Necklace of woody nightshade, Coventry, England, 1901-1913

Made:
1901-1913 in Coventry
maker:
Unknown
A132464, Small flint module, used as amulet against teething, collected in South Devon, English 1913. A132465,

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A132464, Small flint module, used as amulet against teething, collected in South Devon, English 1913. A132465,
Science Museum Group Collection
© The Board of Trustees of the Science Museum

Science Museum Group
© The Board of Trustees of the Science Museum

Necklace of woody nightshade stalks, amulet to protect against teething problems, Lovett collection, from Coventry, English, 1901-1913

The growing influence of biomedicine in the 1800s did not necessarily replace established forms of treatment based on belief and superstition. What could be referred to as folk medicine – customs that often went back generations – continued to be practised. For example, some believed that if a double or single row of woody nightshade stalks threaded on string were placed around a child’s neck it might protect against teething problems.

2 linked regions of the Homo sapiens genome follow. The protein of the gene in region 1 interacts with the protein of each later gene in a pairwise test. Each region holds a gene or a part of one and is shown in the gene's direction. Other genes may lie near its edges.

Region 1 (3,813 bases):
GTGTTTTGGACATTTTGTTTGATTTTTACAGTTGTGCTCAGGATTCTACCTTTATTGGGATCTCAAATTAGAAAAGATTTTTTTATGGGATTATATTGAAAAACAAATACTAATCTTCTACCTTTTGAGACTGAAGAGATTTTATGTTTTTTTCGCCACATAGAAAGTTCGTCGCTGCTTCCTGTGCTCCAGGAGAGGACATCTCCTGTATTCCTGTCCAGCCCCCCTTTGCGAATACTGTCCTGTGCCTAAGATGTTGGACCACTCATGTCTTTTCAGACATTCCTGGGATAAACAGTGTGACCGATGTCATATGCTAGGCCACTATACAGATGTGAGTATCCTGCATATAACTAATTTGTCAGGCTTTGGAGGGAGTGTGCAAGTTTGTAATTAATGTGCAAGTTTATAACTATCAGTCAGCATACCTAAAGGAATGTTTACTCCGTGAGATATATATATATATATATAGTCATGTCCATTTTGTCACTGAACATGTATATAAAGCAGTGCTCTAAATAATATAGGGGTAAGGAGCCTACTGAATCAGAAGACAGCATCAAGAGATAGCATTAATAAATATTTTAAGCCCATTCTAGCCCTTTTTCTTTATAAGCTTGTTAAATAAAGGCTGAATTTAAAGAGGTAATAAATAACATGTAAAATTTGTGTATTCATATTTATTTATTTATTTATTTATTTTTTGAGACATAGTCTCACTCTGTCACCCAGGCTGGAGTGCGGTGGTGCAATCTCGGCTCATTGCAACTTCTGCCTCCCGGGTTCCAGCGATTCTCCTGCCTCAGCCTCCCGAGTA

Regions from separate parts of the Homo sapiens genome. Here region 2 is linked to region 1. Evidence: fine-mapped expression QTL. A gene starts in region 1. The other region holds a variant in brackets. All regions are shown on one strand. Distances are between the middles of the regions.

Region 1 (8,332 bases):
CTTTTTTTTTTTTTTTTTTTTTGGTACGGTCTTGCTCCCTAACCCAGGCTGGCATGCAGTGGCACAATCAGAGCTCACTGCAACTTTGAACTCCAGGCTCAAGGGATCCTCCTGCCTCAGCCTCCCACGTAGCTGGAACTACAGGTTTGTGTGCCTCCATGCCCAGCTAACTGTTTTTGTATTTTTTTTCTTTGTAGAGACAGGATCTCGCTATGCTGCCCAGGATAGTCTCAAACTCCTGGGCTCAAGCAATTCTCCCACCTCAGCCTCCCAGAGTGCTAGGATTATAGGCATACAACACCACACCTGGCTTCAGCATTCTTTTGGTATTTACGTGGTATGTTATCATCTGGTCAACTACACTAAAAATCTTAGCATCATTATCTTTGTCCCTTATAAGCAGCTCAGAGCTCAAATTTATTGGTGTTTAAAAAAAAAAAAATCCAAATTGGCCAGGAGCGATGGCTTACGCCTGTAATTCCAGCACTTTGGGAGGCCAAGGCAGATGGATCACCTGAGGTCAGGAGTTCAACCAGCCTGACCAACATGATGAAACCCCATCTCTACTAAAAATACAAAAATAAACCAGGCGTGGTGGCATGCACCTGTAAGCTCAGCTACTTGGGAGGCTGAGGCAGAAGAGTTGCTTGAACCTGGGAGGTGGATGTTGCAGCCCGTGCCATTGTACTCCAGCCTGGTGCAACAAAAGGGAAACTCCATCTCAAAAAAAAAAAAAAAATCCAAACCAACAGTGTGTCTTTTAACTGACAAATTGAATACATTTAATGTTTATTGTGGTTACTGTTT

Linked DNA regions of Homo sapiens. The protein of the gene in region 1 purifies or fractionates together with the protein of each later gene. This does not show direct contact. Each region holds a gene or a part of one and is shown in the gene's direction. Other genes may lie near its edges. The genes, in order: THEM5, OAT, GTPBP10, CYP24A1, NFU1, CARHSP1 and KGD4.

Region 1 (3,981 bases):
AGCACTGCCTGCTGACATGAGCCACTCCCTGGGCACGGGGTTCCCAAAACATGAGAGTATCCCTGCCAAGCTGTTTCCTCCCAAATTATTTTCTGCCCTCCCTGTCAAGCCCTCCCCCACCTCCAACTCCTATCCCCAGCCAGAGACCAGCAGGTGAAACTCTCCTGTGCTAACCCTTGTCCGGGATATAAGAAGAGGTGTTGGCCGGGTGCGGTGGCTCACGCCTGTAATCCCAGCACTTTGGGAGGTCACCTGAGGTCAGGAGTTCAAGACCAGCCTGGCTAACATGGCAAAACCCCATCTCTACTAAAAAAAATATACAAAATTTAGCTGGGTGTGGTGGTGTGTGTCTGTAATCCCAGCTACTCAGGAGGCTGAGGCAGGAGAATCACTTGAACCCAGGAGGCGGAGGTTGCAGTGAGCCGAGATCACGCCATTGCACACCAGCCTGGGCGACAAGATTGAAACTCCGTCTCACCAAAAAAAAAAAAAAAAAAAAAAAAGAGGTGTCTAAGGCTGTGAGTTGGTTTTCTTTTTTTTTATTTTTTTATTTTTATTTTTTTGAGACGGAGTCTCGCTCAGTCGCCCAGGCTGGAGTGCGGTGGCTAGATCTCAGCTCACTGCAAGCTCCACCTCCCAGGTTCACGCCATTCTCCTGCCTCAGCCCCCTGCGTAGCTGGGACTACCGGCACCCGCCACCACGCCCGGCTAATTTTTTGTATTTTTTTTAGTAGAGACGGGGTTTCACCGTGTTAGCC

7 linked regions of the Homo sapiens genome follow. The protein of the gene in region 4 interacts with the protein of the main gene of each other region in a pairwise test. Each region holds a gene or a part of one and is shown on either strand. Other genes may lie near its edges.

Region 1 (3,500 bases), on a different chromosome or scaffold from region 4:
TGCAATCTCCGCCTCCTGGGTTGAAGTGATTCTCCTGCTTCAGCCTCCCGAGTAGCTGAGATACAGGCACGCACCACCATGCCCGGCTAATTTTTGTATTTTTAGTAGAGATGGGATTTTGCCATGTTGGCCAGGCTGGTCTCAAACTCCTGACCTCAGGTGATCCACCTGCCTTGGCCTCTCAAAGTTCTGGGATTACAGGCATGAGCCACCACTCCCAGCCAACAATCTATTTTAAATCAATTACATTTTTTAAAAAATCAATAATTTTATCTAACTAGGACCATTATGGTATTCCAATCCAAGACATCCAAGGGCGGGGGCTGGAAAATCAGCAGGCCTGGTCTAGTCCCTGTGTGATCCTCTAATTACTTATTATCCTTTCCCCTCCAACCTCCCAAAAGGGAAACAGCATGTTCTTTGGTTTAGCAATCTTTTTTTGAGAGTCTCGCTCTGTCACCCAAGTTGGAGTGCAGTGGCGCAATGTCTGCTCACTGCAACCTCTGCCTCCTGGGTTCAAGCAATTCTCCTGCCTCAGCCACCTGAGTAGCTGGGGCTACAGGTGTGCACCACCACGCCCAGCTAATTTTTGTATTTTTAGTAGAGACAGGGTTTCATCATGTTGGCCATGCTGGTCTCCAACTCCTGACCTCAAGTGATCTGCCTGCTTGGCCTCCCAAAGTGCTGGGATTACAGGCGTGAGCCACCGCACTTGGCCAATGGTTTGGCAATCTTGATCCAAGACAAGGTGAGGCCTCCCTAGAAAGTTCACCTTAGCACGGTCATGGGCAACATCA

The necklace was changed every other day. This one was a gift to the Wellcome collections in 1916 from Edward Lovett (1852-1933), a collector of British amulets and charms. It is pictured here with other teething amulets: a piece of flint (A132464), a piece of turf (A132465) and a calf’s tooth (A665423).

Details

Category:
Ethnography and Folk Medicine
Object Number:
A132471
Materials:
fibre, thread and stalk, solanum dulcomara or woody nightshade
type:
necklace
taxonomy:
  • furnishing and equipment
  • costume
  • jewellery
credit:
Lovett, E.R.